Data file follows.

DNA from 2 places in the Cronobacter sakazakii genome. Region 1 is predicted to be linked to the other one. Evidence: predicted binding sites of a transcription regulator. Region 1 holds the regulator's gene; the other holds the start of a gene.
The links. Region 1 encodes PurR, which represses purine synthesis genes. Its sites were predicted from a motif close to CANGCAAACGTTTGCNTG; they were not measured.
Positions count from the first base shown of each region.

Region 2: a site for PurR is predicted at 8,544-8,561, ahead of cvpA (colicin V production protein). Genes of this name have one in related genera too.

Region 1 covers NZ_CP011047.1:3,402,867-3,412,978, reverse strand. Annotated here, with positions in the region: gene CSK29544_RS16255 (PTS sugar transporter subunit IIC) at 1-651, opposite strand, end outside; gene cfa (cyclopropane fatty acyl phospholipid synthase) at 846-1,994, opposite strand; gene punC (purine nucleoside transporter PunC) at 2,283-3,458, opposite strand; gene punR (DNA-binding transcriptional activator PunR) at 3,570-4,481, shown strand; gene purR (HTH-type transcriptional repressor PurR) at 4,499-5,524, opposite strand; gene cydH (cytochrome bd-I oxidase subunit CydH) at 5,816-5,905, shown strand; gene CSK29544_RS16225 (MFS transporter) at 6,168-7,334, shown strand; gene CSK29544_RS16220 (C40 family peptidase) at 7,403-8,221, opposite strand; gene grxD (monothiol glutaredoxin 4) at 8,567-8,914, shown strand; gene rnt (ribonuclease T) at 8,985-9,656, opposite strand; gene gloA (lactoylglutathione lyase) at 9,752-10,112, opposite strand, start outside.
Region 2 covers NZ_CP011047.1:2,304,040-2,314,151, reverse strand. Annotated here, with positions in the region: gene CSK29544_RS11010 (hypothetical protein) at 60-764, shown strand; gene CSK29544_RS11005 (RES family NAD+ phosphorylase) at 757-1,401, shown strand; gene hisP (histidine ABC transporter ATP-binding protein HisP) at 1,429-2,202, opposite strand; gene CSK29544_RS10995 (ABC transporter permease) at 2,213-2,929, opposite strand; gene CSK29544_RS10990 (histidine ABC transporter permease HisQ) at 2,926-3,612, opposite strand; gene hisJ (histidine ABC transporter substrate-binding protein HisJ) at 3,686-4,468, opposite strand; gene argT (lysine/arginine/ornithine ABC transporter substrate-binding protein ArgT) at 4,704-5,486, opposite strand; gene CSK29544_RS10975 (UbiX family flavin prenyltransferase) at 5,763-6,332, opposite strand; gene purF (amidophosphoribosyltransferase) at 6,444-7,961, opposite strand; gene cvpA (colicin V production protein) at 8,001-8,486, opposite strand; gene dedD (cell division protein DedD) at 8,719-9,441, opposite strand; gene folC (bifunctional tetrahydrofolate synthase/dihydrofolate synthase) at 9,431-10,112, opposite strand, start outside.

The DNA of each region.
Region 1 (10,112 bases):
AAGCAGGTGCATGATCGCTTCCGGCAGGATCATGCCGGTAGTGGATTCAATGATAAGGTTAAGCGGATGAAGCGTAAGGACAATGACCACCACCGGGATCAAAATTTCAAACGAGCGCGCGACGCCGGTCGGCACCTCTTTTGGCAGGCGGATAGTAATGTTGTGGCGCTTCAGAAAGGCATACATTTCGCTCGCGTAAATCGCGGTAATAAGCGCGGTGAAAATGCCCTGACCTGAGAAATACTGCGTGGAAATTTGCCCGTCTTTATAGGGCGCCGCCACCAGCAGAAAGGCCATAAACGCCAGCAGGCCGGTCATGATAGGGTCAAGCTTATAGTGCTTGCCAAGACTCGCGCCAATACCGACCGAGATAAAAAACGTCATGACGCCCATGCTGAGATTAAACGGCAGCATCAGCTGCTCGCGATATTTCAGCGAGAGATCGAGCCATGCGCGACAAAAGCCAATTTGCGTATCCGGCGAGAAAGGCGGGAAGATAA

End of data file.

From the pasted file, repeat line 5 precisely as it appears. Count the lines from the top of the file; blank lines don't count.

Region 1 covers NZ_CP011047.1:3,402,867-3,412,978, reverse strand. Annotated here, with positions in the region: gene CSK29544_RS16255 (PTS sugar transporter subunit IIC) at 1-651, opposite strand, end outside; gene cfa (cyclopropane fatty acyl phospholipid synthase) at 846-1,994, opposite strand; gene punC (purine nucleoside transporter PunC) at 2,283-3,458, opposite strand; gene punR (DNA-binding transcriptional activator PunR) at 3,570-4,481, shown strand; gene purR (HTH-type transcriptional repressor PurR) at 4,499-5,524, opposite strand; gene cydH (cytochrome bd-I oxidase subunit CydH) at 5,816-5,905, shown strand; gene CSK29544_RS16225 (MFS transporter) at 6,168-7,334, shown strand; gene CSK29544_RS16220 (C40 family peptidase) at 7,403-8,221, opposite strand; gene grxD (monothiol glutaredoxin 4) at 8,567-8,914, shown strand; gene rnt (ribonuclease T) at 8,985-9,656, opposite strand; gene gloA (lactoylglutathione lyase) at 9,752-10,112, opposite strand, start outside.